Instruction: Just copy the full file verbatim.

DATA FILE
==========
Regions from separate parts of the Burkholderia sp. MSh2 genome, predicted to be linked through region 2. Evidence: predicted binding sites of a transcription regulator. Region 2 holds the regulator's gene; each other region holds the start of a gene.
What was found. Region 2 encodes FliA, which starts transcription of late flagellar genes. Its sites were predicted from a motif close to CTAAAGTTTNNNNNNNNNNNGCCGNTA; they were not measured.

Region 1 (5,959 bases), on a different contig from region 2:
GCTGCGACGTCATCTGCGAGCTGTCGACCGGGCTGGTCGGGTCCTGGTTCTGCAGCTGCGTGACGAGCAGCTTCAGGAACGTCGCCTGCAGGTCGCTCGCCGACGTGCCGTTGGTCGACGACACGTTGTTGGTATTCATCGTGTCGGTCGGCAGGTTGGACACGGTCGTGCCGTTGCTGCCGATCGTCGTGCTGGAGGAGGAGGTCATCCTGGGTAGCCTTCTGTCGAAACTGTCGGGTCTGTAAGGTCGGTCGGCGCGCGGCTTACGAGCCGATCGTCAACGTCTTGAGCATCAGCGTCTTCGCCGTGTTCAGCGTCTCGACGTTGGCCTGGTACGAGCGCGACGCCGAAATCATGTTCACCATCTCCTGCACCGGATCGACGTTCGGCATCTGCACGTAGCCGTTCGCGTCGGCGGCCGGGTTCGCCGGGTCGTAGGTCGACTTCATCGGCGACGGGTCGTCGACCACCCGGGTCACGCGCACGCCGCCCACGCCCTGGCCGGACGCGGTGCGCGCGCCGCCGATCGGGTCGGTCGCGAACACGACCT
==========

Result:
Regions from separate parts of the Burkholderia sp. MSh2 genome, predicted to be linked through region 2. Evidence: predicted binding sites of a transcription regulator. Region 2 holds the regulator's gene; each other region holds the start of a gene.
What was found. Region 2 encodes FliA, which starts transcription of late flagellar genes. Its sites were predicted from a motif close to CTAAAGTTTNNNNNNNNNNNGCCGNTA; they were not measured.

Region 1 (5,959 bases), on a different contig from region 2:
GCTGCGACGTCATCTGCGAGCTGTCGACCGGGCTGGTCGGGTCCTGGTTCTGCAGCTGCGTGACGAGCAGCTTCAGGAACGTCGCCTGCAGGTCGCTCGCCGACGTGCCGTTGGTCGACGACACGTTGTTGGTATTCATCGTGTCGGTCGGCAGGTTGGACACGGTCGTGCCGTTGCTGCCGATCGTCGTGCTGGAGGAGGAGGTCATCCTGGGTAGCCTTCTGTCGAAACTGTCGGGTCTGTAAGGTCGGTCGGCGCGCGGCTTACGAGCCGATCGTCAACGTCTTGAGCATCAGCGTCTTCGCCGTGTTCAGCGTCTCGACGTTGGCCTGGTACGAGCGCGACGCCGAAATCATGTTCACCATCTCCTGCACCGGATCGACGTTCGGCATCTGCACGTAGCCGTTCGCGTCGGCGGCCGGGTTCGCCGGGTCGTAGGTCGACTTCATCGGCGACGGGTCGTCGACCACCCGGGTCACGCGCACGCCGCCCACGCCCTGGCCGGACGCGGTGCGCGCGCCGCCGATCGGGTCGGTCGCGAACACGACCT